THE cost of building a driveway to a subdivided house could be passed to the homeowner after Orange City Council asked for changes to be made to its subdivision code.
Developer Geoff Kings addressed the council on Tuesday night on two battleaxe developments, one on McLachlan Street and the other on March Street where he was required to build three metre-wide driveways.
However, he said the timing to build the driveways before the second homes were built was impractical.
“Our access handles are well and truly over the maximum code, they’re going to be eight metres and the maximum you need is six,” he said.
“So to be building three-metre wide concrete driveways at the moment is impractical for where we’re heading.”
He said heavy equipment would travel over the driveway and asphalt alternatives were not cost effective because there was no asphalt facility in Orange.
“It would have to be dug up, which is going to have more impact on neighbours going forward,” he said.
Council staff opposed the change, saying concrete driveways protected utilities and controlled construction material on the street.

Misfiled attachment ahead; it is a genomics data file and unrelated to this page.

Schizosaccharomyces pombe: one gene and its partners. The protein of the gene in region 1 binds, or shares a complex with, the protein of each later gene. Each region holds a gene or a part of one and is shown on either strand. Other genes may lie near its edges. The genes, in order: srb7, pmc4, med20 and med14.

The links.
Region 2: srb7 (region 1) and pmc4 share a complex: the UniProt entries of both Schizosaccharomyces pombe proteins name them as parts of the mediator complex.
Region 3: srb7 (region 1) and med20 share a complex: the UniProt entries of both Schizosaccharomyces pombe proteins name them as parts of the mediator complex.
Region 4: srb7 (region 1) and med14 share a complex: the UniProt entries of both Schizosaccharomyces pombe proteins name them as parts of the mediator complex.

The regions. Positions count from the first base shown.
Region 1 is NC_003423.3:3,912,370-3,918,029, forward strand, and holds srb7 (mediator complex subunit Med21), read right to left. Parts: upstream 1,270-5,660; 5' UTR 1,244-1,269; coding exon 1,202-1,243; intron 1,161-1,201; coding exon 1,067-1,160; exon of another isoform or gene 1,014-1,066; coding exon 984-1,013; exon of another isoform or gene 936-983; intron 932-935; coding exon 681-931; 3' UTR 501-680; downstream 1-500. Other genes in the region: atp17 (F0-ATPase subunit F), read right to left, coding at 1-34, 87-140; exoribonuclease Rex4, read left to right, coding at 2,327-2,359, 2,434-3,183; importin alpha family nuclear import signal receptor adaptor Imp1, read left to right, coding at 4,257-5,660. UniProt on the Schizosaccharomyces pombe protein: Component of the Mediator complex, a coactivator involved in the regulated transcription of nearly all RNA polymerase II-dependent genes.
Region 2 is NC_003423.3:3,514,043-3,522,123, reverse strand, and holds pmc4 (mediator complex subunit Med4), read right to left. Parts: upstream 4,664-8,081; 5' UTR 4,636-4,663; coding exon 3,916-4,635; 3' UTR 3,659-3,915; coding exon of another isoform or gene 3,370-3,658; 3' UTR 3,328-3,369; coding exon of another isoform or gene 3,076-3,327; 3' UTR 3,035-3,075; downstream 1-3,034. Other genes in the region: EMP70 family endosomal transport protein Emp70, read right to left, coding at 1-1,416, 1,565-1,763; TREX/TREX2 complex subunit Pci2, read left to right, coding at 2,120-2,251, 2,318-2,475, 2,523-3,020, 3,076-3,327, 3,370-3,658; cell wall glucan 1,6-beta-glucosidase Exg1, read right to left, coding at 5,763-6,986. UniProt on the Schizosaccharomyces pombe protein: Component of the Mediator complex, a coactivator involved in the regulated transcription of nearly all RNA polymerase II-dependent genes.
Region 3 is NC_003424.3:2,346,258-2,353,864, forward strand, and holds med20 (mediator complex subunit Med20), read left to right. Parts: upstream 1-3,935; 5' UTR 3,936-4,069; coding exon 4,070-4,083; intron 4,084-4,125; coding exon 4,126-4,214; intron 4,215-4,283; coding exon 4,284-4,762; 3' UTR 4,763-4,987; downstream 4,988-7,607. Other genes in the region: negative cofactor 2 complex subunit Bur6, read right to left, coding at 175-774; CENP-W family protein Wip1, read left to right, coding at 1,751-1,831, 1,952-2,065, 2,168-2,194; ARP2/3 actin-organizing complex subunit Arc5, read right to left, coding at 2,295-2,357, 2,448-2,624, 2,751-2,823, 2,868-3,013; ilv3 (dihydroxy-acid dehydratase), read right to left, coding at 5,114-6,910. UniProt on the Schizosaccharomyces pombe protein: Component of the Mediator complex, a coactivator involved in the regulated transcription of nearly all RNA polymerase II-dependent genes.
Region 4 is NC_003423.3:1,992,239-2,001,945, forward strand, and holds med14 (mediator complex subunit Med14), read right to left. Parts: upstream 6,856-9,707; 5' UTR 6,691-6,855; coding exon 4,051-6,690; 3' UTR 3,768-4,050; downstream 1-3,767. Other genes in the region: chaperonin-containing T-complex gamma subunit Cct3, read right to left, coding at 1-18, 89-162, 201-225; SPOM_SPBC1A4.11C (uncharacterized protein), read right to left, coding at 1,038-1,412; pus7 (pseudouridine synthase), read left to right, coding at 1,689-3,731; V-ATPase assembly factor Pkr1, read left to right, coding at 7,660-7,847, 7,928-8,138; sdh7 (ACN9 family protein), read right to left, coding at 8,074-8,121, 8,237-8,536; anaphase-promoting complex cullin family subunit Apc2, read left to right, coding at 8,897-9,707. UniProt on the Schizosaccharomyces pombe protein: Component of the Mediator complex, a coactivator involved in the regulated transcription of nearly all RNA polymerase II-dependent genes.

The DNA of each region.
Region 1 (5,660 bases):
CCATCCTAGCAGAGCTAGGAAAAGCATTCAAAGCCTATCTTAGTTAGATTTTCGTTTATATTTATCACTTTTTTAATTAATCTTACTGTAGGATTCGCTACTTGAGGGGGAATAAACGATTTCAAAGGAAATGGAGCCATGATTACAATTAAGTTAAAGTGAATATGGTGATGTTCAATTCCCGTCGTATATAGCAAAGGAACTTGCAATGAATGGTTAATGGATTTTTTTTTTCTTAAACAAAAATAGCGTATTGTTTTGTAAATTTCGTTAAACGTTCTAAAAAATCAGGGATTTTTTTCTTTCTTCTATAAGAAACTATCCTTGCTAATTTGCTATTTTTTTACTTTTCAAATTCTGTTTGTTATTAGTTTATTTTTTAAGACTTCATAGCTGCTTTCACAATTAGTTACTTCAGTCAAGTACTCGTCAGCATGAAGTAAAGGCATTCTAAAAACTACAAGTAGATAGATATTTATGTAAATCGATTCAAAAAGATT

“Past experience has found that a battleaxe driveway will cater for construction traffic with no damage,” the report said.
“Deferral of battleaxe driveway construction until development on the battleaxe lot would remove costs for developers and pass costs to home owners or builders.”
However, Mr Kings said he owned the second lots and intended to develop them.
Councillor Russell Turner moved to delete the condition and the driveway should be built before an occupation certificate was granted for the second lot.
He also moved to change the requirements in the council’s planning documents.
“This is not consistent with other similar infill developments, I think there’s a conflict there and it needs to be redressed,” he said.
Cr Turner questioned the likelihood of the lots remaining undeveloped.
“Yes he possibly could, but why would a developer want to do that?” he said.